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  • Writer's pictureTaChelle Lawson

DEI Needs Emotional Intelligence

Updated: 4 days ago

Business, bulls #*t, strategy, profitability, culture, crisis communications, virtue signaling, engagement, motivation, #GSD, etc. are languages every leader should speak. 

Woman in deep thought building her emotional intelligence
Emotional intelligence is the root of sound decisions and good leadership. We need more EQ in DEI.

However, regardless of how many languages and dialects you master, the most successful leaders have higher degrees of emotional intelligence (EQ) than normal. In fact, several studies suggest that about 90% of top performers have higher EQ than normal. 

Not to be confused with being “emotional.”

The power of EQ is knowing yourself. Leaders with high EQ are better at self-motivating, self-regulating and managing difficulties while making it look easy despite requiring hard work and discipline. High-EQ leaders also know when to engage and when to hold off. The foundation is everything. 

Let's look at it from a DEI perspective. At the height of 2021, a few were silent when nearly every American corporation shouted from the rooftops about the importance of diversity, posting fists and black boxes on Instagram and announcing their new Black hires in press releases.

Were they silent because they didn’t care about diversity? would I argue that most of those who remained silent saw through the fear, pandering, race-baiting, virtue-signaling, anger, and general wokeness and knew that nothing good comes from highly emotional or charged decisions.

Some still haven’t spoken out, and it's 2024!

Businesses need to have EQ as well. 

Look at the damage ignorant leaders have caused in the name of “DEI.” Not understanding the difference between wokeness and DEI has contributed to significant disinvestment in an area designed to help, not hurt, businesses.  

How do you build business EQ? Respect and Regulate.

Build a culture based on RESPECT. Not race or gender. If you’re hiring or promoting to tick boxes, you disrespect the candidate, other employees and the organization's overall mission. STOP.

Normalizing accountability can regulate negative emotions and toxic behavior. With the woke narrative of “belonging” and “authenticity,” it can be perceived as negative for establishing healthy boundaries, but it must be done.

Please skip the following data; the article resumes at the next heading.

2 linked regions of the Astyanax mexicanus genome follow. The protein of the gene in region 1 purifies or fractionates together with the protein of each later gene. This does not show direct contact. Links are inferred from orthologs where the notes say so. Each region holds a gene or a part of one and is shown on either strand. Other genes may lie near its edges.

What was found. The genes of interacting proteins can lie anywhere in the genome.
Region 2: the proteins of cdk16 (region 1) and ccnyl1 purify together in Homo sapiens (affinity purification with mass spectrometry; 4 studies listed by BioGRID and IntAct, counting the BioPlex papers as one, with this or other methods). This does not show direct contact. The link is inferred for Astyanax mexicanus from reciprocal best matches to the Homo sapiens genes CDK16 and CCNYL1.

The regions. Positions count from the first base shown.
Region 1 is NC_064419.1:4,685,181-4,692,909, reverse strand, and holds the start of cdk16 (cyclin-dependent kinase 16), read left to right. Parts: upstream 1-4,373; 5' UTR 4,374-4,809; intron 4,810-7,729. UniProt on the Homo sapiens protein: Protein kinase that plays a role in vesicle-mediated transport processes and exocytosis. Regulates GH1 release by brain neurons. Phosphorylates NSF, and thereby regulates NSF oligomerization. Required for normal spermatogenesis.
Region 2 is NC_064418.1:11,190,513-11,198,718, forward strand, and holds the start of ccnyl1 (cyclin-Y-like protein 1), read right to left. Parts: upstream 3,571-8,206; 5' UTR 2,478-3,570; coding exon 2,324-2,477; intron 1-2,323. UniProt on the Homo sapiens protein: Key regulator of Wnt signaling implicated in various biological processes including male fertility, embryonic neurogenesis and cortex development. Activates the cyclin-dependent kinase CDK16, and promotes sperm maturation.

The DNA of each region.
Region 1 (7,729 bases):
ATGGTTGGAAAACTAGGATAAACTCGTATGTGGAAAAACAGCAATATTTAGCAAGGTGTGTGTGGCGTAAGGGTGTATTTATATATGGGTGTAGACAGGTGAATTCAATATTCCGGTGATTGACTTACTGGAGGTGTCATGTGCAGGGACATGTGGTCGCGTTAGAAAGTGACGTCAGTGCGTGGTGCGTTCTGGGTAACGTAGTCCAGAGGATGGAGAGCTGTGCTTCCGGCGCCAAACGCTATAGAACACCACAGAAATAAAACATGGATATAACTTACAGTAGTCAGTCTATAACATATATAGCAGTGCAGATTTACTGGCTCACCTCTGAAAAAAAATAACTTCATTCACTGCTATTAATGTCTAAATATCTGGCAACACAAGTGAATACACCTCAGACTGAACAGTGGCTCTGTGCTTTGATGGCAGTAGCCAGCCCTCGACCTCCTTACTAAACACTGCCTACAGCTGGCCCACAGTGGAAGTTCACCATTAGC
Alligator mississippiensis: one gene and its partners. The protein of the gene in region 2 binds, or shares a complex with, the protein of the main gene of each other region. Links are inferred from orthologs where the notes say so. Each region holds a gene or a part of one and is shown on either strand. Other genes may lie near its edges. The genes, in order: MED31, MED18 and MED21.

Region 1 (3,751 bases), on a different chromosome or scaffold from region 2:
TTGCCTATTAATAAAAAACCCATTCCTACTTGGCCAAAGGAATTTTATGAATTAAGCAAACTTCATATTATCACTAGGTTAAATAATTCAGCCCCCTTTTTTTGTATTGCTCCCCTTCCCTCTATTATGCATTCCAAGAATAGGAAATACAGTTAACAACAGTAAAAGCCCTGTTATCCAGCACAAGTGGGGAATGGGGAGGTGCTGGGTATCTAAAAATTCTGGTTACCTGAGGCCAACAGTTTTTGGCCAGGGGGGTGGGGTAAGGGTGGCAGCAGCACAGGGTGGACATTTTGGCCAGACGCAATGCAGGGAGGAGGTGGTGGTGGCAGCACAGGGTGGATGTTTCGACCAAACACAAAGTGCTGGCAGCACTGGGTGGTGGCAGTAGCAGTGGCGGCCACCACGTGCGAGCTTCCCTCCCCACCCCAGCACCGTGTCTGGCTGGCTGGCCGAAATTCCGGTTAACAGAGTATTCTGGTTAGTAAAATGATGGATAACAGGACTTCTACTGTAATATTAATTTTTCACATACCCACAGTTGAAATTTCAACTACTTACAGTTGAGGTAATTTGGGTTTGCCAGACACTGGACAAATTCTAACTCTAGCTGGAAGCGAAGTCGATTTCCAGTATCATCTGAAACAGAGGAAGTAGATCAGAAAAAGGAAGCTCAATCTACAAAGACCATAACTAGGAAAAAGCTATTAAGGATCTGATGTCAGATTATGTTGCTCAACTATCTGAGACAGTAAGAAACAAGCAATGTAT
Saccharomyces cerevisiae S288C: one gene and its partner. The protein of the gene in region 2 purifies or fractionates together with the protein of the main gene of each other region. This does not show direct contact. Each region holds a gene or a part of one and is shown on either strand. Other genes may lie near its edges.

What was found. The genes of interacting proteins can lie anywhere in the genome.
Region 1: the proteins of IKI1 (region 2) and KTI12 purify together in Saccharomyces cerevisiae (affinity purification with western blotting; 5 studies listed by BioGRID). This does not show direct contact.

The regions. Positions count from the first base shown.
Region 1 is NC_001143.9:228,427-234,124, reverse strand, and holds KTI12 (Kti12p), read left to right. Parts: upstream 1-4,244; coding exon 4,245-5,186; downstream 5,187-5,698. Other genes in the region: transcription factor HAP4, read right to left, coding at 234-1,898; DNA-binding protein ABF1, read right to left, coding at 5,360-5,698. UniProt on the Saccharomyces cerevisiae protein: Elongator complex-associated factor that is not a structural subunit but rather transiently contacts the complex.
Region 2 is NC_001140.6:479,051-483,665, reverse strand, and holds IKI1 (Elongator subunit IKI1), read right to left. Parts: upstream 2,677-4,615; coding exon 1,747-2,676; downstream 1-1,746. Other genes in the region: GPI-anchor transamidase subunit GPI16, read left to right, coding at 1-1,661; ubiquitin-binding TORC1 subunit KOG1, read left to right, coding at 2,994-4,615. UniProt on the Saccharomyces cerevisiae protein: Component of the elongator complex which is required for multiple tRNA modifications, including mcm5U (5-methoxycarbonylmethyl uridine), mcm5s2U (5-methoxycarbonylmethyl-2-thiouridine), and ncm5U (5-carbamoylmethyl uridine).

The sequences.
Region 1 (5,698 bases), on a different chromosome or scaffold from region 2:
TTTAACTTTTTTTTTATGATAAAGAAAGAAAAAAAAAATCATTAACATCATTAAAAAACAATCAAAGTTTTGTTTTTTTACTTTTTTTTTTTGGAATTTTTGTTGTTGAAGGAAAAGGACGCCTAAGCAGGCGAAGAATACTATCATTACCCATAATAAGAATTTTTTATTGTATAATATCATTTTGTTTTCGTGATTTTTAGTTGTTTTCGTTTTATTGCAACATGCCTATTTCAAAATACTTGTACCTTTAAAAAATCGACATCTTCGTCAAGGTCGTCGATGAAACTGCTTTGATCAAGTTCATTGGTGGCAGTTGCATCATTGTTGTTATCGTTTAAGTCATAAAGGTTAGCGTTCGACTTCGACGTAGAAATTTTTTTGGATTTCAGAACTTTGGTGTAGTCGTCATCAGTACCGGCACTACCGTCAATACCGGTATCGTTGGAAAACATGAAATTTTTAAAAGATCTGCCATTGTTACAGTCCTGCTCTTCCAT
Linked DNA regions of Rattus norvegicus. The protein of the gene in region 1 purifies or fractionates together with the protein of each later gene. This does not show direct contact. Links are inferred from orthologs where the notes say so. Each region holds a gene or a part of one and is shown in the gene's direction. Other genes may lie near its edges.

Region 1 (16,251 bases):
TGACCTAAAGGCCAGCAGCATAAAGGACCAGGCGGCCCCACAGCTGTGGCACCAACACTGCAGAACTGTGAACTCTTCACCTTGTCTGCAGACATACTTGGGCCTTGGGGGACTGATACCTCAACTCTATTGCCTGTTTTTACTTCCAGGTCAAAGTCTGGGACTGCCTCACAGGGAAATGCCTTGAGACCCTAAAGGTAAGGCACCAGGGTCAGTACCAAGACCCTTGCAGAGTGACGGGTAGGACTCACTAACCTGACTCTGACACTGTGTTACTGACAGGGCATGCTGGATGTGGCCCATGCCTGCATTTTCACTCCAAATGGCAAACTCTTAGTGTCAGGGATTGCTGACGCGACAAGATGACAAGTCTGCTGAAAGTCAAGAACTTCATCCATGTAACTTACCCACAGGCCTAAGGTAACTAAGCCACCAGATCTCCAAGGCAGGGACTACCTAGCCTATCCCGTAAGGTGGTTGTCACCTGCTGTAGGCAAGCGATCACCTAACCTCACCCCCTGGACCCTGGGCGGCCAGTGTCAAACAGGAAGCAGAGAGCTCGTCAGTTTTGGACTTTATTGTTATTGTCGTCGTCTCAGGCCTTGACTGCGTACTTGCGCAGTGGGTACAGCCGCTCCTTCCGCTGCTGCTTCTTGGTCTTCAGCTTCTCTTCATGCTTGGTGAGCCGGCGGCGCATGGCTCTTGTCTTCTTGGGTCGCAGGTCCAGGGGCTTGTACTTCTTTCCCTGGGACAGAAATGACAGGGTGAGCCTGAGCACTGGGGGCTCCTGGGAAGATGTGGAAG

We're all allowed to have bad days. But that doesn't mean we tolerate negative attitudes that affect the performance of others or constantly have “bad days” (i.e., toxic behavior) and call it “authenticity.” It is also not ok to bring up subjects or make comments that result in division or isolation. Meet regulation.

Establish a space where individuals are shown respect and encouraged to express themselves (within professional reason) and know what is and isn’t acceptable. 

Content and behavior vary by environment and audience because you’re probably not dropping F-bombs at a child or expecting them to cook breakfast. Work is one of those environments where not all content and behavior are appropriate, and it is 100% within a leader's authority (and responsibility) to regulate it.  

Remember that less than 35% of Americans acquire emotional intelligence, so there’s a significant chance that you are working for (or with) very few individuals with high EQ. This leaves us to deduce that those with it need to pick up the slack of those without it. Supporting the importance of enforcing respect and regulation. 

If you experience discomfort addressing individuals of a different race, gender, religious beliefs, sexual identity, etc., it proves you have awareness, as that is a legitimate concern. Outside counsel can provide unbiased and powerful perspectives. Just be sure you look for someone who aligns with your business goals, mission and values.

DEI needs emotional intelligence. It also needs strength and integrity, so choose partners and employees wisely. Contact TaChelle for guidance.

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